8. What is your favorite restaurant/place to hang out here?
I have to say my own restaurant… Ob. It is like my child. It is something I dreamed about for many years. It is very cozy.
10. What difference between your homeland and Brazil do you find most striking?
Brazilians are a lot less conservative and aggressive than Mexicans. Considering the crime and murder rate in Brazil, I understand that people think it is odd when I say that Brazilians are not aggressive. But I think that the violence in Brazil is more economic than cultural. In Mexico it is very common to see fist fights in schools, in night clubs, parties and even weddings. No matter how sophisticated or humble a wedding might be, if enough alcohol goes around, do not be surprised if you see a 50 year old executive in black tie fist fighting with some guy who was supposedly looking at his wife in the wrong way. Here in Brazil I rarely see people getting physically aggressive. You can go to a club with 2000 people or you can be dancing in the middle of thousands if not millions of people in Salvador for carnival, and very very rarely you see a fight. Of course there is favela and soccer violence.. but that is a whole different thing. Mexico is as catholic as Brazil, but each country has a very different approach. Mexico is a lot more conservative and moralistic. There is very little tolerance and diversity. I feel more comfortable here in Brazil.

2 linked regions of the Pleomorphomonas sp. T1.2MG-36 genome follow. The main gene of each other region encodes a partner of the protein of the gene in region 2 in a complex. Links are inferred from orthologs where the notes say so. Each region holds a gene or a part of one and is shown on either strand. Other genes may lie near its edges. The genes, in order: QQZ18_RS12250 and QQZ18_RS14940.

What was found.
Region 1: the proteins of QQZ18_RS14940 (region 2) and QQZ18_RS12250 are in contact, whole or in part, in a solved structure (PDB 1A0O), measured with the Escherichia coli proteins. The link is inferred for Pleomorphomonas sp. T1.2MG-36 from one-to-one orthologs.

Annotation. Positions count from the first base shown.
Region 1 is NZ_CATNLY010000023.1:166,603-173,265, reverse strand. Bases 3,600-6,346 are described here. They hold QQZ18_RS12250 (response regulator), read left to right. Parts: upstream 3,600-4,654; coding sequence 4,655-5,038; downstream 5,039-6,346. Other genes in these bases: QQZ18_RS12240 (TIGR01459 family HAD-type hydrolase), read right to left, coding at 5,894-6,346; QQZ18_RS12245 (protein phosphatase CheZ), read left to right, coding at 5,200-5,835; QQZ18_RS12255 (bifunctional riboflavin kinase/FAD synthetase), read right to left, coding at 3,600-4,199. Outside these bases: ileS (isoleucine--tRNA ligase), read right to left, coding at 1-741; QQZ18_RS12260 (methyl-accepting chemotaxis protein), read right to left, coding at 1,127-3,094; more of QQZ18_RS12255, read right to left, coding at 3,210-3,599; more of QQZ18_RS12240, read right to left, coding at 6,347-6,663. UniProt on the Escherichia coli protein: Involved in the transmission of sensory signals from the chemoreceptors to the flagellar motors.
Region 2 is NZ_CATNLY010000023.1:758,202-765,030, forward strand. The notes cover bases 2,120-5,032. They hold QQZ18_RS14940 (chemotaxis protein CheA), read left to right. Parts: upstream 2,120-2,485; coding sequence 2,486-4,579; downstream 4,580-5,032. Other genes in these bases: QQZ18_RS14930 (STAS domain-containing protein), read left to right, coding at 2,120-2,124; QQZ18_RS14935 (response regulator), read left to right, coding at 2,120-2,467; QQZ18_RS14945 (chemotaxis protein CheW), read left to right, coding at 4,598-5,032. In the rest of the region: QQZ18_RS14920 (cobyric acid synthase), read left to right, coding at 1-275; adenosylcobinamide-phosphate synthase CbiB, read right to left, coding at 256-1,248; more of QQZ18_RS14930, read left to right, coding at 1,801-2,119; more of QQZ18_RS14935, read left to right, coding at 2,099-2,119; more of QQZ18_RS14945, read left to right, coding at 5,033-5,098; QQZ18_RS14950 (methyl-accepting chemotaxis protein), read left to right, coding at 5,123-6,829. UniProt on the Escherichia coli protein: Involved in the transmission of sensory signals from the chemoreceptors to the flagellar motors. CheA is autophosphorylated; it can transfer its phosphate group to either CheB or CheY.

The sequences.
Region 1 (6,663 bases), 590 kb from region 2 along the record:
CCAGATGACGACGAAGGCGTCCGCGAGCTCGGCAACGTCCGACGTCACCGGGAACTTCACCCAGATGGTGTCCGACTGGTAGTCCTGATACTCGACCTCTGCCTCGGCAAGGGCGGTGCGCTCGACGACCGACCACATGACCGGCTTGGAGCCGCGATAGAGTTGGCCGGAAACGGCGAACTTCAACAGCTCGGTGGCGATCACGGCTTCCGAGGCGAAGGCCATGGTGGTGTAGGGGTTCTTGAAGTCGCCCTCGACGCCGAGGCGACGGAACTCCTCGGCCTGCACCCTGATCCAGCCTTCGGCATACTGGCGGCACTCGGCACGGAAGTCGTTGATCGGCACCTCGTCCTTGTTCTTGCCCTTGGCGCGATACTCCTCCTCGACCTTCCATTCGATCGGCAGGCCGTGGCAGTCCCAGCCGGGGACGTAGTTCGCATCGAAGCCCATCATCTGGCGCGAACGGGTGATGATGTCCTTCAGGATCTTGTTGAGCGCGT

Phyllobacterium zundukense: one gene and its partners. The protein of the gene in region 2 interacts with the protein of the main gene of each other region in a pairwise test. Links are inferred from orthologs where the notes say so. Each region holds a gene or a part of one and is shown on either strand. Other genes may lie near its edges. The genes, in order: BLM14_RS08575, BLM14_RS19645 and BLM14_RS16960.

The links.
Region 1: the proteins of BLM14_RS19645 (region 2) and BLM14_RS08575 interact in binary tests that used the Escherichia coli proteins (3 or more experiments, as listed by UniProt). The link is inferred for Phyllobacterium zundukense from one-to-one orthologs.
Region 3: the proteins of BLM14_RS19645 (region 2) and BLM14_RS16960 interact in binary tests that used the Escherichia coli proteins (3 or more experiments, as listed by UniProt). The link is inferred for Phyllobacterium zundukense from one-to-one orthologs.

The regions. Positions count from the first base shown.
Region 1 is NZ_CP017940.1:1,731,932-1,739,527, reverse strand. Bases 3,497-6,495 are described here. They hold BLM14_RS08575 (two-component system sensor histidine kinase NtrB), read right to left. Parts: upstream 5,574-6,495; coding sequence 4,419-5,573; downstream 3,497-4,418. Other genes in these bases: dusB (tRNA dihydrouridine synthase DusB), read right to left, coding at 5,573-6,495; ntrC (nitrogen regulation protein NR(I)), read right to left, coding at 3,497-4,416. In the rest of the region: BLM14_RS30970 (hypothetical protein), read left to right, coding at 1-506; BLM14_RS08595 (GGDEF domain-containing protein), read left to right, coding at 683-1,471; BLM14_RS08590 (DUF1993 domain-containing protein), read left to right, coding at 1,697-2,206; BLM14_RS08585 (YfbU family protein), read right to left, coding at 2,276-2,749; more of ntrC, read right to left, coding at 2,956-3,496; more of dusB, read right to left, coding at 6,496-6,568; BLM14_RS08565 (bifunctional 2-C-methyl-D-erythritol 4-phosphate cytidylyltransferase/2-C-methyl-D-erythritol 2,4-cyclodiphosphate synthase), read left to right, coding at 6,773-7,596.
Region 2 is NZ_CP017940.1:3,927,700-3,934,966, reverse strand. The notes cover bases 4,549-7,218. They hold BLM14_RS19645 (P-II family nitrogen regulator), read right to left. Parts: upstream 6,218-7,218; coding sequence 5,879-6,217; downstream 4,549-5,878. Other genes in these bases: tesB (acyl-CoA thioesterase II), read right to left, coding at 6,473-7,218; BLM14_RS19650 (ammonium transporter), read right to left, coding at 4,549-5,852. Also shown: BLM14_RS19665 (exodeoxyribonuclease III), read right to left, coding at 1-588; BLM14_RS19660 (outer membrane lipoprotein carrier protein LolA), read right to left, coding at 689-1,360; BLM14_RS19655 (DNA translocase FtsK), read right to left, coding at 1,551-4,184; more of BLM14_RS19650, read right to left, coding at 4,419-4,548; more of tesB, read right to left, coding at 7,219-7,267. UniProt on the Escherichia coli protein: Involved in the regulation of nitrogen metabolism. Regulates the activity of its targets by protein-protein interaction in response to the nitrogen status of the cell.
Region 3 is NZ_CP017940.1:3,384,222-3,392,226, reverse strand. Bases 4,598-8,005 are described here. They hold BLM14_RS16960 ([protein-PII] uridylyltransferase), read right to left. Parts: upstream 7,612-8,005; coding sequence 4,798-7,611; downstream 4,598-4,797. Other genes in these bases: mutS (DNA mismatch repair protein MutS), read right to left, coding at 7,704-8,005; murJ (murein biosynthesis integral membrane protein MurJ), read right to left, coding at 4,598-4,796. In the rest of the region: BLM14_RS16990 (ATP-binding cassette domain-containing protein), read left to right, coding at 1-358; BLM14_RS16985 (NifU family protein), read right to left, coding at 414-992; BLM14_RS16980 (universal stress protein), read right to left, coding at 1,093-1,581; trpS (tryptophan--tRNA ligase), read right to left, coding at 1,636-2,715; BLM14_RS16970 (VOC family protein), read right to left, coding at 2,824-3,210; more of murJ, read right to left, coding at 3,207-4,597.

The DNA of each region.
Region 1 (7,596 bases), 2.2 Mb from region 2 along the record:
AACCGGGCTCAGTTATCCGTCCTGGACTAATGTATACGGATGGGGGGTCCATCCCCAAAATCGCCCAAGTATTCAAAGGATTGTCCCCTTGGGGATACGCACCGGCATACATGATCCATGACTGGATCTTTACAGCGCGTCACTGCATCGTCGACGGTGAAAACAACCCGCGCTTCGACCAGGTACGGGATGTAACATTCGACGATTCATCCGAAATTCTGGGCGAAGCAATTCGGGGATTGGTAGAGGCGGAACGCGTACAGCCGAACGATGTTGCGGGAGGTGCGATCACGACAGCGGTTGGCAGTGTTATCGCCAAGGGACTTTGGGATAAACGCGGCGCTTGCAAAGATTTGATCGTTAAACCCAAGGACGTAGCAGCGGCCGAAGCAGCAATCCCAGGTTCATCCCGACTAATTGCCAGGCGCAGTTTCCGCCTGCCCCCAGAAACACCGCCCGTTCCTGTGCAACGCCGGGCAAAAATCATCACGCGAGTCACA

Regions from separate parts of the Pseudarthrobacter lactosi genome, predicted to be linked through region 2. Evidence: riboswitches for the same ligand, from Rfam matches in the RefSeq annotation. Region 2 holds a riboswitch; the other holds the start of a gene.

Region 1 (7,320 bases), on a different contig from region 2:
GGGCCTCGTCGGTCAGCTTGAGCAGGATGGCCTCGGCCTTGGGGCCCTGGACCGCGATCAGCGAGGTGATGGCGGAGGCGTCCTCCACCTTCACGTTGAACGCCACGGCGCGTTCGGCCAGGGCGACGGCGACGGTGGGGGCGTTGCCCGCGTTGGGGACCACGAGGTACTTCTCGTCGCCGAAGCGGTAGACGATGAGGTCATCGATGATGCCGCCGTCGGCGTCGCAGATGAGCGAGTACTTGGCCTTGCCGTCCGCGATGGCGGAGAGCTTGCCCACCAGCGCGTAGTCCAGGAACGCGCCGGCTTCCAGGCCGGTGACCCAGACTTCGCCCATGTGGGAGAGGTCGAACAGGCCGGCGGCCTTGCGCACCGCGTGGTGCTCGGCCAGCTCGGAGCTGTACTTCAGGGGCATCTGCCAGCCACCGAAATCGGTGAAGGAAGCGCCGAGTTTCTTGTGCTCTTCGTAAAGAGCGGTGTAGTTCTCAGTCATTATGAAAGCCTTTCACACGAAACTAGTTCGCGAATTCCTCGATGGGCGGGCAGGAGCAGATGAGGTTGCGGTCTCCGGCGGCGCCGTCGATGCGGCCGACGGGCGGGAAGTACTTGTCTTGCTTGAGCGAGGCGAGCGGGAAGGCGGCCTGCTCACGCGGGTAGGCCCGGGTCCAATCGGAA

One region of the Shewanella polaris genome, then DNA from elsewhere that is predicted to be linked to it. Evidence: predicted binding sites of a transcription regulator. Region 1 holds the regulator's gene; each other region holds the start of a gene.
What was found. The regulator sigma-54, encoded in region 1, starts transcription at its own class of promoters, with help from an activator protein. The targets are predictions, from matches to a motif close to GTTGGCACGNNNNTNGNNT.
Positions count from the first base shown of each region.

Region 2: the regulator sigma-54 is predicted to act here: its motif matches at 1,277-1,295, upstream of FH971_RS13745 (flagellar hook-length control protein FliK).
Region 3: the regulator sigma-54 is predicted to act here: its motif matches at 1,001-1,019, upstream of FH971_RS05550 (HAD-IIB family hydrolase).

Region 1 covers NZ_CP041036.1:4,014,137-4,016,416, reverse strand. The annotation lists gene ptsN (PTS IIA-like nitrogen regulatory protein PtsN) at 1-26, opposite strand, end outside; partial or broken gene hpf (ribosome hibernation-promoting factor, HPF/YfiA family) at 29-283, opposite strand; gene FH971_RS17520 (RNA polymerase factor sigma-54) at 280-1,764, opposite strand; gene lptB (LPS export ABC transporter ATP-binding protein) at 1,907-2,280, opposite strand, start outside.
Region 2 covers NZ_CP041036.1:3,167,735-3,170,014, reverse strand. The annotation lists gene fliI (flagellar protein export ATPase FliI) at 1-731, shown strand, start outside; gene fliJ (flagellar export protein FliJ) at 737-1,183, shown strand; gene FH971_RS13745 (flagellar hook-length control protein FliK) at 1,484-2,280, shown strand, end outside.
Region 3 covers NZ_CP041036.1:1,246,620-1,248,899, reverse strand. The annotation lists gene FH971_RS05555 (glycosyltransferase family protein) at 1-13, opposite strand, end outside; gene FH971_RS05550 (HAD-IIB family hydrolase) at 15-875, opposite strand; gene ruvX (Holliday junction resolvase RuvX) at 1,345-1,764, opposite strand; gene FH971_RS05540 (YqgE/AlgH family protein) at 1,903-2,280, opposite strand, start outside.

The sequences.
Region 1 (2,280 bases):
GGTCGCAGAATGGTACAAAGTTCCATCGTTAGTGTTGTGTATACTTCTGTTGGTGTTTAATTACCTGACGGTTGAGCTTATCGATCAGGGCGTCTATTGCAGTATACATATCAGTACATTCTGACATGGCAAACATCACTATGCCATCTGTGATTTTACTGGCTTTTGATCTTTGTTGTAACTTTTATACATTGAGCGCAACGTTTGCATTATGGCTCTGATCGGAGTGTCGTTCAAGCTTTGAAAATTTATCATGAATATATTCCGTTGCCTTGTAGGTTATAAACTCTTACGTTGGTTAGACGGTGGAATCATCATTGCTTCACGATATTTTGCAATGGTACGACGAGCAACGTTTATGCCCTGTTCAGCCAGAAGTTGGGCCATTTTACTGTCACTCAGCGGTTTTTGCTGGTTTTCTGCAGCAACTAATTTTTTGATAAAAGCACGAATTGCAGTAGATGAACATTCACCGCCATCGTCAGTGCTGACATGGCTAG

11. How is your Portuguese coming along? What words do you find most difficult to pronounce/remember or are there any words that you regularly confuse?
My Portuguese is great. Now that I have left the corporate world I work exclusively in Portuguese. I will always have my Mexican accent… but other than that I feel 100% functional.
12. What advice do you have for newcomers to Brazil?